We talked about Thanksgiving coming up and I told her that I would come and we could eat together. All those years of cooking for family. I will most likely bring her a plate from our house, I’m not sure if I could get her in our car or if she would tolerate the ride. Back in her room, she wants to crawl in her bed and I sit in her chair and we watch each other. I think that has been her biggest past time lately, she just watching me. She has her blue dog and the aide, Alice tells me that she has had a good day and Mickey, the activity aide states that she pinched her butt today. All is good.

As I sit in her brown chair, I think of all the people who have helped me in the last few weeks. I think it is important to acknowledge the people that are such a blessing in your life and how thankful you are for their help.

My mom’s hairdresser who is her “hair advocate”. She had a fit when she found out hospice washed her hair, after she just did it. Without charging Mom, she fixed it when they don’t do her hair the way she thinks it should be done. Mom always liked having her hair done.

My Mom’s new social worker, Sheila Mattson. She answers complicated questions with ease and on occasion, has to explain things to me over and over. Medicare, M.A. and hospice together is a complicated mess. She is calm and determined, which I love. She and I calculated how many pads my Mom would go through, because M.A. will pay for it. I still think its funny we are estimating that like math wizards.

The man named Steve, who is a volunteer at Clare Bridge and works at General Mills. Staff explained to me this week, that he comes every other Wednesday and that he really adores my Mom and looks after her because she reminds him of his own Mom. Since my brother is not involved, I love that she has a male figure that she can talk to. I have met him once, but I don’t go up on Wednesday nights, because it is our church night. I love the fact that he looks after her.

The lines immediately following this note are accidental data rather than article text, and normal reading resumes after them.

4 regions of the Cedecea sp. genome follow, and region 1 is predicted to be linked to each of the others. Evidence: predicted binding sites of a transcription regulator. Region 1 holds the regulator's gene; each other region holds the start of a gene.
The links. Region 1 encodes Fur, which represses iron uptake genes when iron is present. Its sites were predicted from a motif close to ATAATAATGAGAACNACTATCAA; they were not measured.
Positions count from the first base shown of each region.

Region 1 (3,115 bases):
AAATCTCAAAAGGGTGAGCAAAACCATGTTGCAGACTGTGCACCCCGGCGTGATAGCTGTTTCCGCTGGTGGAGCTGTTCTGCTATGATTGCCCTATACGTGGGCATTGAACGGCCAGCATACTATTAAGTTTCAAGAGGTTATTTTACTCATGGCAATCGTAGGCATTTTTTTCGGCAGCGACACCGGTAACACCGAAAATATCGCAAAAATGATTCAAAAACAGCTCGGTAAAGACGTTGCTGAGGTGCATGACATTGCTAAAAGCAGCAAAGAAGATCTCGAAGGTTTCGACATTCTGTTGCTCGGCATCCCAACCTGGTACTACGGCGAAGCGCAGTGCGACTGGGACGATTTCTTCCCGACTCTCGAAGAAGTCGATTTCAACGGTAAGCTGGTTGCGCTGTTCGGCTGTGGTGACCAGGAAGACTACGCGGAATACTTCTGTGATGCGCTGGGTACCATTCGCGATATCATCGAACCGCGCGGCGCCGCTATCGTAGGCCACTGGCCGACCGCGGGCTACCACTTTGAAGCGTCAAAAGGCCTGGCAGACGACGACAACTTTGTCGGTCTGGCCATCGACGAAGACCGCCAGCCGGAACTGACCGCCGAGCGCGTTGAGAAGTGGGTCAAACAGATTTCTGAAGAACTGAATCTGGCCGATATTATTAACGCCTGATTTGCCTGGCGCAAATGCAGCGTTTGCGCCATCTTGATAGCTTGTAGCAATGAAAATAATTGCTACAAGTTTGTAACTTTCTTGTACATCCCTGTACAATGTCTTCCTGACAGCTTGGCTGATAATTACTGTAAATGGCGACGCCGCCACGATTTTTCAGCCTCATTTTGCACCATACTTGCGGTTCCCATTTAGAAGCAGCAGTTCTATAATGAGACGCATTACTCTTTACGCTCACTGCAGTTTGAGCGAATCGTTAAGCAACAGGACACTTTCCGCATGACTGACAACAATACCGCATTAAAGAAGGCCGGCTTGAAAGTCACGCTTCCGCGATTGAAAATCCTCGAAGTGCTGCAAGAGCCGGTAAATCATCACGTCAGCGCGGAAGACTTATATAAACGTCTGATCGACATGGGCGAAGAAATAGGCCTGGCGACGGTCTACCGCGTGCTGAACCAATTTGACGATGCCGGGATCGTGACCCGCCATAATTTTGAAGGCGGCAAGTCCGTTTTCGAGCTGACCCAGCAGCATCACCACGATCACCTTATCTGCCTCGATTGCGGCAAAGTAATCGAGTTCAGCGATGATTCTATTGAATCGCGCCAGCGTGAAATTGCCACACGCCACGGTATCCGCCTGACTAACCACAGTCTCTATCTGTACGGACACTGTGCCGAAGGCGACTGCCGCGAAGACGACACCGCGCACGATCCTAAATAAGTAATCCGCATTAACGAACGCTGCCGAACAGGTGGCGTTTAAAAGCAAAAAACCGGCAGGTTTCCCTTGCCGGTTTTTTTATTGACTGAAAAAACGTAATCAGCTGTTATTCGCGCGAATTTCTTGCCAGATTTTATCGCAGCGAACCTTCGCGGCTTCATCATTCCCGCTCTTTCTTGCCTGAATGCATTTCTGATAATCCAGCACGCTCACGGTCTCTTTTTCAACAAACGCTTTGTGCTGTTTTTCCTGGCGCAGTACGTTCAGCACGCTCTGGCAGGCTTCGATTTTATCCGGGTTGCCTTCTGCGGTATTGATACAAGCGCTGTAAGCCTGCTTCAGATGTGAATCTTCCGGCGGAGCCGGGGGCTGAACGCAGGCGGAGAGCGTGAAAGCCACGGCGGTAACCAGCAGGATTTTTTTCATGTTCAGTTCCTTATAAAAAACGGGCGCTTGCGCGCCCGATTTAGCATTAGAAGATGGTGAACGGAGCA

All of my friends who ask about her when they see me. I have always felt that to inquire, means that you care. All of our parents are getting older and sometimes, just the fact that one of us is going through something, we can learn from the shared experience. It is so hard to watch our parents get older.

To my neighbor Mary, who took the girls to Grandfriends Day yesterday. My Mom would have loved to go to any event at school. I know that she would not want to miss anything if she could help it. The other Grandma could not attend and the girls wanted to ask Mary and she said YES! I know that they were proud to have Mary go. Thank you Mary!

I’m thankful that I get to share my experience. This week, I was interviewed by a college student regarding hospice care. It is such an important field of nursing and I know that Jessica will get an A on her paper! Good luck Jessica!

I have said this before, but my Mom’s hospice nurse is an angel. I think you are lucky to connect with someone and that they also provide such loving care to your mother is a bonus. I love that she always hugs her and my Mom responds to her.

I’m also thankful that I never started smoking. If I had, I would be up to two packs a day by now.

I can honestly say that I am also thankful for my Mom’s ex-roommates daughter. I saw her today at lunch time. She ignores me and I am ok with that. She reminds me that its ok not to follow rules so closely and that Mom’s end of life care should be celebrated and that there are no rules. Eat candy, have nuts and drink coffee until you can’t take another breath. Isn’t this disease awful enough to limit what they can enjoy? She still makes me want to have a glass a wine after I see her though.

I am blessed to have a wonderful husband and two girls who love their mother-in-law and Grandma, no matter if she forgets their names. I love the smile that they can get out of her.

Thank you to Sophia’s choir director, Barb. She has been organizing Sophia’s All District Choir to come and sing for Mom and the residents. Sophia sang at Orchestra Hall last week and we were talking about how Mom would have loved to see Sophia sing. We talked about bringing the singers to Mom and like magic….we have December 4th on the calendar for a private concert. Is that just amazing? I know that she will love hearing them sing. Thank you to all who helped plan this.

Lastly, I received a beautiful letter from my Dad’s side of the family. It was from a cousin of Dad’s who reads my blog and lives in Florida. She wrote at the end, “I pray the Lord is with you and your family in the days ahead”. Thank you Phyllis…I hope so too. Day #67 of hospice care.

I hope you all have a wonderful Thanksgiving!